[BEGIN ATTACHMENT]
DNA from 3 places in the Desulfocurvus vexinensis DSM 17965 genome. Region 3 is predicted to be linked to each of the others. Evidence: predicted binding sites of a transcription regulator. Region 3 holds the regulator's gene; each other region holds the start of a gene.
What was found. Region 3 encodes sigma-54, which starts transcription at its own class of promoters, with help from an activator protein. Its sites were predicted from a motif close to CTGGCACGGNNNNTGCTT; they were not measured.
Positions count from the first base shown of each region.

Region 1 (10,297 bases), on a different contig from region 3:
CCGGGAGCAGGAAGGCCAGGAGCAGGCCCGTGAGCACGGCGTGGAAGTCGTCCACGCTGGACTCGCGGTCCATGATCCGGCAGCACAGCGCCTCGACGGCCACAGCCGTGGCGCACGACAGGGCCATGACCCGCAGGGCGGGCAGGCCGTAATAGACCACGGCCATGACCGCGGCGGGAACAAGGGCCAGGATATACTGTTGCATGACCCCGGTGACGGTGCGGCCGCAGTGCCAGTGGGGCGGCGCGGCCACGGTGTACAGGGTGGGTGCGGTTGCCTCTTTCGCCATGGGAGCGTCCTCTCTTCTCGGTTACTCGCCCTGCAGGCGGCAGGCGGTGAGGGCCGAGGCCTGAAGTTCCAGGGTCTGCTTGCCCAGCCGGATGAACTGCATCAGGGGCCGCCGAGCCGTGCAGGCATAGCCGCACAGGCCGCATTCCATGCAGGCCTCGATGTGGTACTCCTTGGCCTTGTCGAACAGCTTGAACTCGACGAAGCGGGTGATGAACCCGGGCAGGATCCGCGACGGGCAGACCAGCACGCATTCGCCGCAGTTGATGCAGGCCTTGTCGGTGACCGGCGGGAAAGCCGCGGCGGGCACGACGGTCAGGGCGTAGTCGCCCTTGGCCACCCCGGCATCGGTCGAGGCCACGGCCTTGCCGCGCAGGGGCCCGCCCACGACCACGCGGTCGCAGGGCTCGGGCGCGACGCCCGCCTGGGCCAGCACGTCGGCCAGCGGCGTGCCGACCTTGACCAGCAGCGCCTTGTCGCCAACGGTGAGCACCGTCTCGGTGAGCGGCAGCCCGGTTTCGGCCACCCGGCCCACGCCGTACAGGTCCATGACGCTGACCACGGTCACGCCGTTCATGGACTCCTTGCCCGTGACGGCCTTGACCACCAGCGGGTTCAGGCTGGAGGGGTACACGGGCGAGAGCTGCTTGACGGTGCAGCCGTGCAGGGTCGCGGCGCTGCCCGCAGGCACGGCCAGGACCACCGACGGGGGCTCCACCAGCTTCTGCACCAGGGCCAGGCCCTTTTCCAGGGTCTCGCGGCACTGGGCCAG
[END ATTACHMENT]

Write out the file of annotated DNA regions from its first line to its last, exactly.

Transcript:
DNA from 3 places in the Desulfocurvus vexinensis DSM 17965 genome. Region 3 is predicted to be linked to each of the others. Evidence: predicted binding sites of a transcription regulator. Region 3 holds the regulator's gene; each other region holds the start of a gene.
What was found. Region 3 encodes sigma-54, which starts transcription at its own class of promoters, with help from an activator protein. Its sites were predicted from a motif close to CTGGCACGGNNNNTGCTT; they were not measured.
Positions count from the first base shown of each region.

Region 1 (10,297 bases), on a different contig from region 3:
CCGGGAGCAGGAAGGCCAGGAGCAGGCCCGTGAGCACGGCGTGGAAGTCGTCCACGCTGGACTCGCGGTCCATGATCCGGCAGCACAGCGCCTCGACGGCCACAGCCGTGGCGCACGACAGGGCCATGACCCGCAGGGCGGGCAGGCCGTAATAGACCACGGCCATGACCGCGGCGGGAACAAGGGCCAGGATATACTGTTGCATGACCCCGGTGACGGTGCGGCCGCAGTGCCAGTGGGGCGGCGCGGCCACGGTGTACAGGGTGGGTGCGGTTGCCTCTTTCGCCATGGGAGCGTCCTCTCTTCTCGGTTACTCGCCCTGCAGGCGGCAGGCGGTGAGGGCCGAGGCCTGAAGTTCCAGGGTCTGCTTGCCCAGCCGGATGAACTGCATCAGGGGCCGCCGAGCCGTGCAGGCATAGCCGCACAGGCCGCATTCCATGCAGGCCTCGATGTGGTACTCCTTGGCCTTGTCGAACAGCTTGAACTCGACGAAGCGGGTGATGAACCCGGGCAGGATCCGCGACGGGCAGACCAGCACGCATTCGCCGCAGTTGATGCAGGCCTTGTCGGTGACCGGCGGGAAAGCCGCGGCGGGCACGACGGTCAGGGCGTAGTCGCCCTTGGCCACCCCGGCATCGGTCGAGGCCACGGCCTTGCCGCGCAGGGGCCCGCCCACGACCACGCGGTCGCAGGGCTCGGGCGCGACGCCCGCCTGGGCCAGCACGTCGGCCAGCGGCGTGCCGACCTTGACCAGCAGCGCCTTGTCGCCAACGGTGAGCACCGTCTCGGTGAGCGGCAGCCCGGTTTCGGCCACCCGGCCCACGCCGTACAGGTCCATGACGCTGACCACGGTCACGCCGTTCATGGACTCCTTGCCCGTGACGGCCTTGACCACCAGCGGGTTCAGGCTGGAGGGGTACACGGGCGAGAGCTGCTTGACGGTGCAGCCGTGCAGGGTCGCGGCGCTGCCCGCAGGCACGGCCAGGACCACCGACGGGGGCTCCACCAGCTTCTGCACCAGGGCCAGGCCCTTTTCCAGGGTCTCGCGGCACTGGGCCAG